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The Routing Slip demonstrates how a message can be routed through a dynamic series of processing steps. The solution of the Routing Slip is based on two key assumptions: the sequence of processing steps has to be determined up-front and the sequence is linear. In many cases, these assumptions may not be fulfilled. For example, routing decisions might have to be made based on intermediate results. Or, the processing steps may not be sequential, but multiple steps might be executed in parallel.
How do we route a message through multiple processing steps when the required steps may not be known at design-time and may not be sequential?
Use a central processing unit, a Process Manager, to maintain the state of the sequence and determine the next processing step based on intermediate results.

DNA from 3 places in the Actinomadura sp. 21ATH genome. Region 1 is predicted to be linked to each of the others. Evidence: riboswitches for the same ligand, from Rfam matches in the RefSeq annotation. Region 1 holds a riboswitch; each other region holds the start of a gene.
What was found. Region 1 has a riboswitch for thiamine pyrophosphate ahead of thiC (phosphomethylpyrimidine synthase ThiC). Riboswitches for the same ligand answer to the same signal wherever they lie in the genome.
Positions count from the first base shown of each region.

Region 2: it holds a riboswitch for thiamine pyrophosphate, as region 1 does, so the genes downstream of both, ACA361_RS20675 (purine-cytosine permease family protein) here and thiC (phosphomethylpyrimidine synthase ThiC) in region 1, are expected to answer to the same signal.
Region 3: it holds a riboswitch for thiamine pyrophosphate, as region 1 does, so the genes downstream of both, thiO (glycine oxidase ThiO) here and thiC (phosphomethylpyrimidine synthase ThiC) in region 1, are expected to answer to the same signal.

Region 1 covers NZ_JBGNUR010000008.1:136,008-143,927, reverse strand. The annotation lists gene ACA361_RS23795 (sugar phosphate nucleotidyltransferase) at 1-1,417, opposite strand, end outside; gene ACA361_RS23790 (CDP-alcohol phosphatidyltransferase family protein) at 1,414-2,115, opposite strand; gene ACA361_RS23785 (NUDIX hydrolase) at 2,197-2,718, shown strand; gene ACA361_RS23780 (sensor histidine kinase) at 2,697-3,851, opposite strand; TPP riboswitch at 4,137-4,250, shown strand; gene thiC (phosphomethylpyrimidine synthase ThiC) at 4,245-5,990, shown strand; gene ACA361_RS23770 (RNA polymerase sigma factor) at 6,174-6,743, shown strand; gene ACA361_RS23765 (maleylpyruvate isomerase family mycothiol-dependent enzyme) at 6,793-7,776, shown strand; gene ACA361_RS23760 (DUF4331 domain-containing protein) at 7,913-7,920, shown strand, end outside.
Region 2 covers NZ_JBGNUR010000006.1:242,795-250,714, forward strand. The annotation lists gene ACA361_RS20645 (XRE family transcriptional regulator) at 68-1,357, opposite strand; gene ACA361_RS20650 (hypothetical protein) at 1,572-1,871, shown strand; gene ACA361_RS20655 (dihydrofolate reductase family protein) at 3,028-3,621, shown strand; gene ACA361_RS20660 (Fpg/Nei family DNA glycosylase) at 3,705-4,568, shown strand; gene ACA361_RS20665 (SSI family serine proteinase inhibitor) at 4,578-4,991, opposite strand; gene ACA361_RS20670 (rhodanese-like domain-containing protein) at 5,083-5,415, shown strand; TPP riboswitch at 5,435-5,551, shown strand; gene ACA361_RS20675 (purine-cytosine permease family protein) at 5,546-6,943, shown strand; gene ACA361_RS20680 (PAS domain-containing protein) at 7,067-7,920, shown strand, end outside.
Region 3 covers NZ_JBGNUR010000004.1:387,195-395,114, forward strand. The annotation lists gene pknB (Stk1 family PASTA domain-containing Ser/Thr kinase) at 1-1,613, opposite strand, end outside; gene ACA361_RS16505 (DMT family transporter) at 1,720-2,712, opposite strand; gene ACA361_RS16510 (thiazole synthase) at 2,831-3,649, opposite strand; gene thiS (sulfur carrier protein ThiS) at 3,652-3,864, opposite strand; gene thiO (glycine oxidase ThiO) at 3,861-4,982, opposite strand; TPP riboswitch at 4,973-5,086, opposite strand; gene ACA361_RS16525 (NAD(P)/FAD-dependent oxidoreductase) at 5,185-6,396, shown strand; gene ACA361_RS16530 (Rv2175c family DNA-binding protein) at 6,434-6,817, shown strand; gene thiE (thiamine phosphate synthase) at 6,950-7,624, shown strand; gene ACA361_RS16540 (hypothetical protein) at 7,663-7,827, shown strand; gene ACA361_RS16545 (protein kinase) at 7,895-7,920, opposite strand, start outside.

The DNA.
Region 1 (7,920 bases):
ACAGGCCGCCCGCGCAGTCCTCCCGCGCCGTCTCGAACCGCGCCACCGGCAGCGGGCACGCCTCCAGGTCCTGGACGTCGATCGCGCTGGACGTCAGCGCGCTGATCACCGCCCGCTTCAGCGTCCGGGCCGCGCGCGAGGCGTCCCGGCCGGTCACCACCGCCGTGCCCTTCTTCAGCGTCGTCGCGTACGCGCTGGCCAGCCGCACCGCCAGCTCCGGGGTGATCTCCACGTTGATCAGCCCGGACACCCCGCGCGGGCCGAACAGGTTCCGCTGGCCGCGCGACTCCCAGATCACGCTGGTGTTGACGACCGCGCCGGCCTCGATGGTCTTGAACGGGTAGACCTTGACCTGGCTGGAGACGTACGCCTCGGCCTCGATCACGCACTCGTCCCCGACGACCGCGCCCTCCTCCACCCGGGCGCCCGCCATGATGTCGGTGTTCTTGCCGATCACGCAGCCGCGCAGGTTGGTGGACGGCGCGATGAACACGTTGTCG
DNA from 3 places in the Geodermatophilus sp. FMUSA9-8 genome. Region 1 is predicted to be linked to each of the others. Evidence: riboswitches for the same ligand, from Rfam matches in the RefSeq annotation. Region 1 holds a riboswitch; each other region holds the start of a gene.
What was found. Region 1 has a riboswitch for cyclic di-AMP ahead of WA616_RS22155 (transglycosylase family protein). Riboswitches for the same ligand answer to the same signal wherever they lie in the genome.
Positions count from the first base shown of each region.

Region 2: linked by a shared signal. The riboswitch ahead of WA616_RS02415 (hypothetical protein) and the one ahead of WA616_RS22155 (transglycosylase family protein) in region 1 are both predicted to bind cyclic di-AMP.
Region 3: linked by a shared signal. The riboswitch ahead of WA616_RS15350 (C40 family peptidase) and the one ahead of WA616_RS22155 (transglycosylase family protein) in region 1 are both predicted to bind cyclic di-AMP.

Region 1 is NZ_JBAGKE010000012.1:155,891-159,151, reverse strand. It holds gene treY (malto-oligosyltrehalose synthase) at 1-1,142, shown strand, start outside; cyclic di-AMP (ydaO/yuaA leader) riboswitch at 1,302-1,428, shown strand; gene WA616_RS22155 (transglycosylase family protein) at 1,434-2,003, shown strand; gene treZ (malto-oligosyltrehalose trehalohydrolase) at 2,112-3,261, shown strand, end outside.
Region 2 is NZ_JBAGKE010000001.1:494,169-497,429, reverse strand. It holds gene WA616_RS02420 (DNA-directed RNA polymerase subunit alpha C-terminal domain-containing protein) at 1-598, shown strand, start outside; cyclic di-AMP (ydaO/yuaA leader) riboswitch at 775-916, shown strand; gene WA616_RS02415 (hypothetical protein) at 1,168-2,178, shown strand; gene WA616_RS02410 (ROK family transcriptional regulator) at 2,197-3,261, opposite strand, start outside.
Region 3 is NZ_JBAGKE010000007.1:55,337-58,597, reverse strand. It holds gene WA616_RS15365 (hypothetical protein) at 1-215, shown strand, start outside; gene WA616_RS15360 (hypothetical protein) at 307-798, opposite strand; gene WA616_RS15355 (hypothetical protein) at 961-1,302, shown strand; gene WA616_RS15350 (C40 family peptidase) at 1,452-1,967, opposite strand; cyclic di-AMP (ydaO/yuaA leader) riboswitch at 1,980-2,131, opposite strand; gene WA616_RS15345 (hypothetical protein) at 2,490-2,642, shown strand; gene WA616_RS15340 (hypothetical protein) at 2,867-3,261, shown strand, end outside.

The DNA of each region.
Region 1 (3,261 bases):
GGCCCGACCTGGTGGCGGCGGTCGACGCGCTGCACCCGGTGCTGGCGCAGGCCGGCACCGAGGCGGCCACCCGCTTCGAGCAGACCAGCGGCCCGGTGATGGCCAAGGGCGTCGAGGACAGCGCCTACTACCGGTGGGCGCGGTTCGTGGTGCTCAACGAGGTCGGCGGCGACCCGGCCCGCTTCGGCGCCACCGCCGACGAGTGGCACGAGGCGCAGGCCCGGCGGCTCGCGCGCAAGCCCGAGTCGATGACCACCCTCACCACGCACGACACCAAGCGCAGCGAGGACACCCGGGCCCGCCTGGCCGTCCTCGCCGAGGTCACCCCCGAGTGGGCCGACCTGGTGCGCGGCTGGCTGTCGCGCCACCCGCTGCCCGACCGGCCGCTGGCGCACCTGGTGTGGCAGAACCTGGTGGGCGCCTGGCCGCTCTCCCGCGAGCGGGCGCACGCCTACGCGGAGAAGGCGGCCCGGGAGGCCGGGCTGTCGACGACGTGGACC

First of all, let me clarify that the design and configuration of a Process Manager is a pretty extensive topic. We could probably fill a whole book (Volume 2, maybe?) with patterns related to the design of workflow or business process management. Therefore, this pattern is intended primarily to "round off" the topic of routing patterns and to provide a pointer into the direction of workflow and process modeling. By no means is it a comprehensive treatment of business process design....
Related patterns: Aggregator, Asynchronous Implementation with MSMQ, Asynchronous Implementation with TIBCO ActiveEnterprise, Content-Based Router, Correlation Identifier, Emerging Standards and Futures in Enterprise Integration, Message Channel, Message History, Message Store, Message Translator, Pipes and Filters, Publish-Subscribe Channel, Routing Slip, Claim Check
Gregor Hohpe and Bobby Woolf
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